|Publication number||US5362479 A|
|Application number||US 08/090,072|
|Publication date||Nov 8, 1994|
|Filing date||Dec 13, 1991|
|Priority date||Jan 19, 1991|
|Also published as||CA2100881A1, DE4101515A1, EP0567465A1, WO1992012701A1|
|Publication number||08090072, 090072, PCT/1991/2406, PCT/EP/1991/002406, PCT/EP/1991/02406, PCT/EP/91/002406, PCT/EP/91/02406, PCT/EP1991/002406, PCT/EP1991/02406, PCT/EP1991002406, PCT/EP199102406, PCT/EP91/002406, PCT/EP91/02406, PCT/EP91002406, PCT/EP9102406, US 5362479 A, US 5362479A, US-A-5362479, US5362479 A, US5362479A|
|Inventors||Willi Breitzke, Holger Tesmann, Karl-Heinz Gantke, Hans-Christian Raths|
|Original Assignee||Henkel Kommanditgesellschaft Auf Aktien|
|Export Citation||BiBTeX, EndNote, RefMan|
|Patent Citations (25), Referenced by (11), Classifications (16), Legal Events (4)|
|External Links: USPTO, USPTO Assignment, Espacenet|
R1 --O--(C2 H4 O)x --SO3 M (I)
R1 --O--(C2 H4 O)x --SO3 M (I)
R1 --O--(C2 H4 O)x --SO3 M (I)
This invention relates to the use of special alkyl ether sulfates as a surfactant component in oral hygiene and dental care preparations.
Oral hygiene and dental care preparations are used for cleaning the teeth and the oral cavity, for eliminating unwanted halitosis and for keeping the teeth and gums in a healthy state.
These effects are achieved through the cooperation of various components of which water, surfactants, flavorings and sweeteners and also abrasives and polishes are the most important. The function of the surfactants is to ensure thorough wetting of the oral cavity and the teeth, to facilitate the removal of plaque, to disperse or solubilize the flavorings and to generate foam to a certain extent, particularly in the case of toothpastes. They should not attack the oral mucosa, should have a neutral taste, should not affect the sense of taste and should not enter into any unwanted interactions with the other components of the oral hygiene and dental care preparations.
Soaps and alkyl sulfates have long played a dominant role as surfactants for toothpastes. Whereas soaps were largely displaced by alkyl sulfates on account of their high pH value and their low foaming power, alkyl sulfates have recently fallen into disrepute on account of the increased requirements which toothpaste surfactants are having to satisfy in regard to compatibility with mucous membrane.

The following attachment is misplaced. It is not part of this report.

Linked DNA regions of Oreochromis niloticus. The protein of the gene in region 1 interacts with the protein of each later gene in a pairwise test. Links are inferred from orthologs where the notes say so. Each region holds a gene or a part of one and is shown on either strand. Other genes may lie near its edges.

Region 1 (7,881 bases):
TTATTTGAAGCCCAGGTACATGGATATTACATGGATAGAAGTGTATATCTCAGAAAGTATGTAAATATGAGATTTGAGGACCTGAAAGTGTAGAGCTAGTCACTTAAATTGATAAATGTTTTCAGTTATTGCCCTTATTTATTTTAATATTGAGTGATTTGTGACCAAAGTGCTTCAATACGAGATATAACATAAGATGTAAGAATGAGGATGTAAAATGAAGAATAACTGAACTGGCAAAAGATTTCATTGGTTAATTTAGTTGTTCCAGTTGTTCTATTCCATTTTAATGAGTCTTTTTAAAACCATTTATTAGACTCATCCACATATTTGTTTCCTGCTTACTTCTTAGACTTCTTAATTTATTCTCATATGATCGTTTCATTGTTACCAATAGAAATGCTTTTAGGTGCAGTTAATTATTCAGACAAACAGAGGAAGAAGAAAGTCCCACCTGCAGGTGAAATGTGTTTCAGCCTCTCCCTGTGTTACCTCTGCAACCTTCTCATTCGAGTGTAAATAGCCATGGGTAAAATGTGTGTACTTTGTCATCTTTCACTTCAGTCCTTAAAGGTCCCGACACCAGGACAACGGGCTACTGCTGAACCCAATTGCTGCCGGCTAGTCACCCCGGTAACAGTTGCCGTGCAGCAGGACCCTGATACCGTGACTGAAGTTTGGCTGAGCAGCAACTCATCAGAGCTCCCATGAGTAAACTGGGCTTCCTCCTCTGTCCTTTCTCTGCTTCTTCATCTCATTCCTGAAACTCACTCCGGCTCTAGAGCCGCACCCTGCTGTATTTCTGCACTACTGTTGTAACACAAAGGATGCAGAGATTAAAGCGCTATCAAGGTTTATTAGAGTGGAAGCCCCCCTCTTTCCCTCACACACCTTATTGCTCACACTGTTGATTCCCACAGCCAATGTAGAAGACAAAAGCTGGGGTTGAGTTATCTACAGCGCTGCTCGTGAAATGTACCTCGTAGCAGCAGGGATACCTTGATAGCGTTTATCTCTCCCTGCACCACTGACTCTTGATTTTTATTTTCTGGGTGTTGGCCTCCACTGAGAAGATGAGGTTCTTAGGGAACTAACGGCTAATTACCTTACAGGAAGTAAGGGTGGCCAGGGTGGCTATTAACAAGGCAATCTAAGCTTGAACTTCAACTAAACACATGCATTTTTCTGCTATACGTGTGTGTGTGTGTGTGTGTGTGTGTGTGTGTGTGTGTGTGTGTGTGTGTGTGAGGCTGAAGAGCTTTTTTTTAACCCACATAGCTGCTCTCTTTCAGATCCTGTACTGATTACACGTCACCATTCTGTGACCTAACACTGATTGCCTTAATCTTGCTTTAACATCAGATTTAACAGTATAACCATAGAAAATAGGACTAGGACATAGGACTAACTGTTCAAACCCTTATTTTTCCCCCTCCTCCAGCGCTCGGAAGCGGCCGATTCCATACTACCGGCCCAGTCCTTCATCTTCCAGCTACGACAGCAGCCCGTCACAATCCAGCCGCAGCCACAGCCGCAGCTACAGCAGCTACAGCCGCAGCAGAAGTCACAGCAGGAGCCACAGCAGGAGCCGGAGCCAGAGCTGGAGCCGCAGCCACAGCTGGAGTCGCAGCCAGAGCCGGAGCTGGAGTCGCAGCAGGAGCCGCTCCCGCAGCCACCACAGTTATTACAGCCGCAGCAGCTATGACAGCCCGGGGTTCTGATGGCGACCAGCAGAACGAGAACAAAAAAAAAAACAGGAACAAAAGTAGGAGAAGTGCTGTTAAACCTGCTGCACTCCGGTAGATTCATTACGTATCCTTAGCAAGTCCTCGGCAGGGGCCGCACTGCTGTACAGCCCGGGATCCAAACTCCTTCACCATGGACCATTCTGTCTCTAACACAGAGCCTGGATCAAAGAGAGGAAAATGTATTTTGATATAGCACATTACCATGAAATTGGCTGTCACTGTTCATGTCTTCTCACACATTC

Although alkyl ether sulfates, for example fatty alcohol polyglycol ether sulfates, have occasionally been proposed as surfactants for toothpastes and mouthwashes and although they are distinguished from alkyl sulfates by better solubility in water and compatibility with mucous membrane, they have never been adopted for use in practice because the industrially obtainable products have a bitter taste which is unacceptable in oral hygiene and dental care preparations.
It has now been found that alkyl ether sulfates having an average content of 2 to 10 glycol ether groups, which satisfy a limited specification in regard to homolog distribution and alkyl sulfate content, ideally fulfil the taste requirements which a surfactant for oral hygiene and dental care preparations is expected to satisfy.
The present invention relates to the use of alkyl ether sulfate mixtures corresponding to formula (I)
R1 --O--(C2 H4 O)x --SO3 M
in which R1 is a linear alkyl group containing 12 to 18 carbon atoms, M is an alkali metal or magnesium ion and x has an average value of 2 to 10, at least 50% by weight of the mixture consisting of homologs with x-1 to x+1 glycol ether groups and the content of alkyl sulfates in which x=0 being below 10% by weight, as a surfactant component in oral hygiene and dental care preparations.
Processes for the production of narrow-range ether sulfates such as these with their reduced alkyl sulfate content have recently been developed. The starting materials used are adducts of 2 to 10 mol ethylene oxide with linear fatty alcohols containing 12 to 18 carbon atoms which have been produced by any of the known ethoxylation processes that give narrow range ethoxylates. Ethoxylation processes such as these are described, for example, in EP-A-6 105, EP-A-18 463, EP-A-20 867, EP-A-33 359, EP-A-46 582, EP-A-46 947, EP-A-82 554, EP-A-95 562 or EP-A-321 053.